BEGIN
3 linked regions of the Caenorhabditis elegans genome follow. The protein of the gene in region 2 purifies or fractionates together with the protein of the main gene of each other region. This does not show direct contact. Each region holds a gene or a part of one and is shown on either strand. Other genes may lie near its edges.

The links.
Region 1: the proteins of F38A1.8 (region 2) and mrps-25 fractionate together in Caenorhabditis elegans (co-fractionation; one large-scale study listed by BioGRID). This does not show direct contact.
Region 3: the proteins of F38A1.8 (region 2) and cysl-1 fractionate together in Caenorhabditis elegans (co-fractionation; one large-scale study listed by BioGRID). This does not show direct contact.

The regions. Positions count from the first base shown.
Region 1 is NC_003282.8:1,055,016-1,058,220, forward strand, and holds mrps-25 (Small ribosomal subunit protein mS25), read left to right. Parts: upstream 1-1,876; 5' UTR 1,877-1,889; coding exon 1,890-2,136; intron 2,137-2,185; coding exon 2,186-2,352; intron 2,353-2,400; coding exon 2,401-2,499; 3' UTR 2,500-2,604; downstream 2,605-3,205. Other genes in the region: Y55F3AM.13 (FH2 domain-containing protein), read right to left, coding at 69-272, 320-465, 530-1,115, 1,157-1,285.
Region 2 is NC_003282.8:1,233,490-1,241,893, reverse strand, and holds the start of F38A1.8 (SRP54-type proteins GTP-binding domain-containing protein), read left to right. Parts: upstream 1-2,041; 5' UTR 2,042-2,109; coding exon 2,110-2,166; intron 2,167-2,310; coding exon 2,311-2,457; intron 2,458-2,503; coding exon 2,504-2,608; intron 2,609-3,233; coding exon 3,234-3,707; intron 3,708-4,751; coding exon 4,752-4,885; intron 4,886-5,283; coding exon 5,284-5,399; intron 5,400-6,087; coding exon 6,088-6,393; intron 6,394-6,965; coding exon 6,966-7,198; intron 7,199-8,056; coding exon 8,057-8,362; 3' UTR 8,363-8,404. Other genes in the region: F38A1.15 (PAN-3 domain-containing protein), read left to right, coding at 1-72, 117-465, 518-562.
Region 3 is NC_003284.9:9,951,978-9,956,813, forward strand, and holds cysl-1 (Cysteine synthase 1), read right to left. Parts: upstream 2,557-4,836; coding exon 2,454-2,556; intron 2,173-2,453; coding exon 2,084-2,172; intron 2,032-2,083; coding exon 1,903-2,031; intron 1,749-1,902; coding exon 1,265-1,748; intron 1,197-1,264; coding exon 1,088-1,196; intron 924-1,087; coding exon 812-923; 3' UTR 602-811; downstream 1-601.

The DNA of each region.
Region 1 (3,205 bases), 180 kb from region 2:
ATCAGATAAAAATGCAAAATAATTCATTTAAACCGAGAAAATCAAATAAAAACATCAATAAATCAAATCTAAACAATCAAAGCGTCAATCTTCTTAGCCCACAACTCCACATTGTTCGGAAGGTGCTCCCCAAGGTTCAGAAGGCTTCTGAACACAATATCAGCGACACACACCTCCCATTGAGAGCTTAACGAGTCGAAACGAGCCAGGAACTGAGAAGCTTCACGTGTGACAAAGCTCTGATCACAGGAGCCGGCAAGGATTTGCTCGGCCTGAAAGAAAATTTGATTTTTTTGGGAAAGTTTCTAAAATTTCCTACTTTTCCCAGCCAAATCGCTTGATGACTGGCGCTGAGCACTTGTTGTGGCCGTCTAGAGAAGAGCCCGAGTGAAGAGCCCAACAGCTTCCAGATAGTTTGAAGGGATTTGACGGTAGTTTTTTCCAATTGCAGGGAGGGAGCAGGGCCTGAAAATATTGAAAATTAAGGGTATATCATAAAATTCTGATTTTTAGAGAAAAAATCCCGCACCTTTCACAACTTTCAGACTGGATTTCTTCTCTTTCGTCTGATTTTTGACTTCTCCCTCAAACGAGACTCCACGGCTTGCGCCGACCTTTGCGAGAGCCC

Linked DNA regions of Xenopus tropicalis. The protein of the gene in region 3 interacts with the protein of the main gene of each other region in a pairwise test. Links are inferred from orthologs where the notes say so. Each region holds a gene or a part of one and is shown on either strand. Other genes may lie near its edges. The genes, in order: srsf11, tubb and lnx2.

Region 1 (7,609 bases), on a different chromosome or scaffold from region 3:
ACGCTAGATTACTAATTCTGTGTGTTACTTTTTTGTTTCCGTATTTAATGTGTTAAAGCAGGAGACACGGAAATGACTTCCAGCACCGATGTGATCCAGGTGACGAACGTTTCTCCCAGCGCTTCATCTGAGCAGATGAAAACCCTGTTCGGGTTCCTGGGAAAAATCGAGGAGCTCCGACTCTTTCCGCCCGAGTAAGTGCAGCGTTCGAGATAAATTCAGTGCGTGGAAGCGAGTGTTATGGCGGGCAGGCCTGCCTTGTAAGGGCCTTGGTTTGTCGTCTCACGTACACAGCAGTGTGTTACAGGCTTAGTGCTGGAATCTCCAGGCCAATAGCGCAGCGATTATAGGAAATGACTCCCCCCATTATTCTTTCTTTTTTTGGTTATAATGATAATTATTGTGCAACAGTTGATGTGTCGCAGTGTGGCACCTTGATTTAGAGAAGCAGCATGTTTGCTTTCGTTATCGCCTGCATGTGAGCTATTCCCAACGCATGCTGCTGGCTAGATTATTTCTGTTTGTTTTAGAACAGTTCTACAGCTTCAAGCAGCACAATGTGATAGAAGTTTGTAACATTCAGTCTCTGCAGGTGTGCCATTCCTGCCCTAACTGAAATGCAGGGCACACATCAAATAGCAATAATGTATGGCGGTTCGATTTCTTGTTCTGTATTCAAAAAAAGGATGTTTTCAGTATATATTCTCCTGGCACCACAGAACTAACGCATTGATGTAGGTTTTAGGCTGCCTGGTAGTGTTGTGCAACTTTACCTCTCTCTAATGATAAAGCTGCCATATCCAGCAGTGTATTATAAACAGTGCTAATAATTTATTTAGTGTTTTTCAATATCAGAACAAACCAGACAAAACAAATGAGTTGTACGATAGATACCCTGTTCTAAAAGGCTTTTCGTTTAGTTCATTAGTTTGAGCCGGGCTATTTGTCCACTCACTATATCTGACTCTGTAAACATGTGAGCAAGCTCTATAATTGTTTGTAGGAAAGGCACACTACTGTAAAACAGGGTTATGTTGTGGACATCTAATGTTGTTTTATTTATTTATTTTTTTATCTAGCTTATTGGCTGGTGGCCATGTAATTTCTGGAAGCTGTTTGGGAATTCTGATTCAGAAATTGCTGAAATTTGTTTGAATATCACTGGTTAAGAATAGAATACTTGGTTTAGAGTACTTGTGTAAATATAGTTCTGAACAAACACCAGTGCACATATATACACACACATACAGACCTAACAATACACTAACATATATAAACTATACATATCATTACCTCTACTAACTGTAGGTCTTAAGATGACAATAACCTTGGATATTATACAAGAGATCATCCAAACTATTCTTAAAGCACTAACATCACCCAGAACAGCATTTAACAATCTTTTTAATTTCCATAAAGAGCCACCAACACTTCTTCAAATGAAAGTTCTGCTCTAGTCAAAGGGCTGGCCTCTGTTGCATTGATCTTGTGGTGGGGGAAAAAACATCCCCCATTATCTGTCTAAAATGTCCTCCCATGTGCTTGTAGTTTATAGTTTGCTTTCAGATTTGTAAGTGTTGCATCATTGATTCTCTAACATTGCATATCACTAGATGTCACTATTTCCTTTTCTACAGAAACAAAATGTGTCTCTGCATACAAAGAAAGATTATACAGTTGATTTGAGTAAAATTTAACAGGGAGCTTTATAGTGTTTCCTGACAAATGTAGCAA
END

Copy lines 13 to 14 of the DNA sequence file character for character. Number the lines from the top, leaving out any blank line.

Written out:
Region 1 (7,609 bases), on a different chromosome or scaffold from region 3:
ACGCTAGATTACTAATTCTGTGTGTTACTTTTTTGTTTCCGTATTTAATGTGTTAAAGCAGGAGACACGGAAATGACTTCCAGCACCGATGTGATCCAGGTGACGAACGTTTCTCCCAGCGCTTCATCTGAGCAGATGAAAACCCTGTTCGGGTTCCTGGGAAAAATCGAGGAGCTCCGACTCTTTCCGCCCGAGTAAGTGCAGCGTTCGAGATAAATTCAGTGCGTGGAAGCGAGTGTTATGGCGGGCAGGCCTGCCTTGTAAGGGCCTTGGTTTGTCGTCTCACGTACACAGCAGTGTGTTACAGGCTTAGTGCTGGAATCTCCAGGCCAATAGCGCAGCGATTATAGGAAATGACTCCCCCCATTATTCTTTCTTTTTTTGGTTATAATGATAATTATTGTGCAACAGTTGATGTGTCGCAGTGTGGCACCTTGATTTAGAGAAGCAGCATGTTTGCTTTCGTTATCGCCTGCATGTGAGCTATTCCCAACGCATGCTGCTGGCTAGATTATTTCTGTTTGTTTTAGAACAGTTCTACAGCTTCAAGCAGCACAATGTGATAGAAGTTTGTAACATTCAGTCTCTGCAGGTGTGCCATTCCTGCCCTAACTGAAATGCAGGGCACACATCAAATAGCAATAATGTATGGCGGTTCGATTTCTTGTTCTGTATTCAAAAAAAGGATGTTTTCAGTATATATTCTCCTGGCACCACAGAACTAACGCATTGATGTAGGTTTTAGGCTGCCTGGTAGTGTTGTGCAACTTTACCTCTCTCTAATGATAAAGCTGCCATATCCAGCAGTGTATTATAAACAGTGCTAATAATTTATTTAGTGTTTTTCAATATCAGAACAAACCAGACAAAACAAATGAGTTGTACGATAGATACCCTGTTCTAAAAGGCTTTTCGTTTAGTTCATTAGTTTGAGCCGGGCTATTTGTCCACTCACTATATCTGACTCTGTAAACATGTGAGCAAGCTCTATAATTGTTTGTAGGAAAGGCACACTACTGTAAAACAGGGTTATGTTGTGGACATCTAATGTTGTTTTATTTATTTATTTTTTTATCTAGCTTATTGGCTGGTGGCCATGTAATTTCTGGAAGCTGTTTGGGAATTCTGATTCAGAAATTGCTGAAATTTGTTTGAATATCACTGGTTAAGAATAGAATACTTGGTTTAGAGTACTTGTGTAAATATAGTTCTGAACAAACACCAGTGCACATATATACACACACATACAGACCTAACAATACACTAACATATATAAACTATACATATCATTACCTCTACTAACTGTAGGTCTTAAGATGACAATAACCTTGGATATTATACAAGAGATCATCCAAACTATTCTTAAAGCACTAACATCACCCAGAACAGCATTTAACAATCTTTTTAATTTCCATAAAGAGCCACCAACACTTCTTCAAATGAAAGTTCTGCTCTAGTCAAAGGGCTGGCCTCTGTTGCATTGATCTTGTGGTGGGGGAAAAAACATCCCCCATTATCTGTCTAAAATGTCCTCCCATGTGCTTGTAGTTTATAGTTTGCTTTCAGATTTGTAAGTGTTGCATCATTGATTCTCTAACATTGCATATCACTAGATGTCACTATTTCCTTTTCTACAGAAACAAAATGTGTCTCTGCATACAAAGAAAGATTATACAGTTGATTTGAGTAAAATTTAACAGGGAGCTTTATAGTGTTTCCTGACAAATGTAGCAA